A Year in Review: 2014

glasses sitting on desktop paper calendar

I am amazed that yet another year of writing is behind me. The time went by quickly as usual, and now I get to review and reflect on what I have learned. Not to waste a post, I will of course relate it to your church’s digital strategy. First is my stumbling upon a weekly Twitter chat for church social media enthusiasts. I also reflection on a year of podcasting. Last I make a plea to re-think about your positioning for the mobile space.

First I will say that the rhythm of writing every week has truly set in. I know I talked about it during my 100th article, but regular blogging is an amazing therapy. It is an added bonus that it may be give inspiration to a fellow web geek. This past October I attended the Web Design Day conference in Pittsburgh. I also attended the meet and greet after-party. To my astonishment met someone who read some of my articles. The encouragement from that meeting was huge. It let me know that I was making a difference. Which leads me to my first topic:

You Are Not Alone

There are many people out there with your same struggles and problems. Many have even solved them with amazingly creative methods. The reason this came to me was my recent (albeit sporadic) participation in the #ChSocM Twitter chats on Tuesday nights at 9:00 PM EST. For me it was an amazing place to pass on what little teaching I had to offer, learn from others, and connect with some true moguls in the church website industry. I encourage you to seek out these knowledge sharing spaces, as many already exist. If you can’t find one for you, then create a local meet-up for church web teams to gather at a restaurant, break bread, and pass around ideas.

Podcasting Is Not Easy

A year of podcasting has taught me that it is not easy; at least if done correctly. Note that I took a cheaper route and simply use my iPhone to record my podcasts. However I then transfer it to my computer for post production work. If you are recording sermons, you may want to include certain “unplanned” aspects of your message. But for me, I want it to be clean and clear. Thus I take the time to edit the file in Audacity and remove places where I stumble over words or pause to clear my throat. Ultimately I realized that to put out a quality product, it took more time than I realized. So “thank you!” to all of you out there in podcast land that are cranking out great material.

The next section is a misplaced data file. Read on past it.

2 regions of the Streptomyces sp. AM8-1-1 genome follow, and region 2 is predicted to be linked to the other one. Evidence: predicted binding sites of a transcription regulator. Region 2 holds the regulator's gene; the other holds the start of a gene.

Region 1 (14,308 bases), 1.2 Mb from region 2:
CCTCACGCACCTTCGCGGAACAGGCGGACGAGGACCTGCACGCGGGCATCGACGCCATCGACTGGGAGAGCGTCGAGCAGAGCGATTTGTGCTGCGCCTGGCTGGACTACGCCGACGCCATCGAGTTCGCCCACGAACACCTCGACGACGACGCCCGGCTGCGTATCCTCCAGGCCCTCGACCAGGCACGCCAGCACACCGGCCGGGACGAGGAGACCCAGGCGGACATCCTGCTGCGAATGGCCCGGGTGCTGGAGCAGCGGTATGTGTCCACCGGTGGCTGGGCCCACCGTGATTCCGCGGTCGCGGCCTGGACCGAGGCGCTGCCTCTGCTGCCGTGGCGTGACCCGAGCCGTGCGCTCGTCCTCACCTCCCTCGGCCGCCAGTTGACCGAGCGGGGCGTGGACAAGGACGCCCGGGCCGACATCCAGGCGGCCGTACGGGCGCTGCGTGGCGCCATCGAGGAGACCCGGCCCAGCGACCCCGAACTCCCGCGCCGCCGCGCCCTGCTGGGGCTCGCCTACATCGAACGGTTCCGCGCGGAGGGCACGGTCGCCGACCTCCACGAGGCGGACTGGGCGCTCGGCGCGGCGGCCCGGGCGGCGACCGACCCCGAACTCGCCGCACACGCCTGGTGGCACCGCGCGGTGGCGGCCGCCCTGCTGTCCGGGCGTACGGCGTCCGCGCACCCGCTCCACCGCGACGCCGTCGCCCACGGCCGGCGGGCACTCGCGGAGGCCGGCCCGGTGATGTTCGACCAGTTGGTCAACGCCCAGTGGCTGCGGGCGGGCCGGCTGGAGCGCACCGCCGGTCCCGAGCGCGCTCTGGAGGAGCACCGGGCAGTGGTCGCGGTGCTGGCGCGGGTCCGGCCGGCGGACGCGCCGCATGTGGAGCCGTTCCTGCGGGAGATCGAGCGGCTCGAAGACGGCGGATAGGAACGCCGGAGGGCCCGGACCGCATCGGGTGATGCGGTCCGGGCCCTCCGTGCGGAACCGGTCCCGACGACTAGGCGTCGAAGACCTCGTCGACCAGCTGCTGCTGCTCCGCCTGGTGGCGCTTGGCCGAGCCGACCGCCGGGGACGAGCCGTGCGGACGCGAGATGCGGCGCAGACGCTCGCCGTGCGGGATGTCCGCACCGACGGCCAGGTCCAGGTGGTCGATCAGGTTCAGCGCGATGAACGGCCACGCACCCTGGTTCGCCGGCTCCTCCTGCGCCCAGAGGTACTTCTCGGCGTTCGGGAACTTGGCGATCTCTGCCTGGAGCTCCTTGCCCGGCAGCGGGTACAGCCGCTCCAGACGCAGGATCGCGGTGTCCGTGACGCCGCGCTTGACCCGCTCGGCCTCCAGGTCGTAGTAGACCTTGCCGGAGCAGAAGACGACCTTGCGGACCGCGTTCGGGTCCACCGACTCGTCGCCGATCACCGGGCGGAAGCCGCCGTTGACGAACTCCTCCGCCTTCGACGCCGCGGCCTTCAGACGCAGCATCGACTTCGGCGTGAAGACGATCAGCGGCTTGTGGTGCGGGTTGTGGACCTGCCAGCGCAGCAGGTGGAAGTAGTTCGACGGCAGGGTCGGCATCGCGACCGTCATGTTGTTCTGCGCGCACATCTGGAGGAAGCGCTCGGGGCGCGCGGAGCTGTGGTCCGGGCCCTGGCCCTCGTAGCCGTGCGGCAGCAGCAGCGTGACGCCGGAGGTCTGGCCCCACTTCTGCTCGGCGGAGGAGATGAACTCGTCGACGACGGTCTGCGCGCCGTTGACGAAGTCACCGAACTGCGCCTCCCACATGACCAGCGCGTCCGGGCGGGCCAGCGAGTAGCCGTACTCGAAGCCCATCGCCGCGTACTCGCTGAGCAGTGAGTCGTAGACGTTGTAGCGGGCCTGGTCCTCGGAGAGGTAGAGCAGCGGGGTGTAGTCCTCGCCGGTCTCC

Mobile Is Now

I did not write a lengthy six-part series on mobile because I was out of ideas and thought it would help me rank higher in search results. If you are not considering your mobile viewers then you are missing out on a growing part of your market. This is especially true if you have any international audiences. Often traditional computers are a rarity, and cheap smartphones are becoming the norm. So if you do not have an app for your church, or a good responsive website that displays well on mobile devices; start that effort now. If you are using a content management system such as WordPress, this may be as easy as installing a new theme. Hand coded sites and other platforms may need more extensive work. Yet do not let that stop you. The gap will only continue to grow as these devices become better, faster, and cheaper. Do not allow your church to get further behind.

Action Item

This week’s action item is simple. See where you can take what I learned over the past year and use it at your church. Thank you for reading. I look forward to another year of journeying through the world of user experience and church web strategy.

Note: Thanks to Meredith Gould for starting the #ChSocM Twitter chat

Photo courtesy of Maxime Perron Caissy

Author: Stephen Morrissey

I have been making websites since 1996, and using social media since 2006. My current profession is designing user experiences for corporate software, websites, and mobile applications. I started sharing my knowledge with the world in 2011, about a year after a revival in my faith.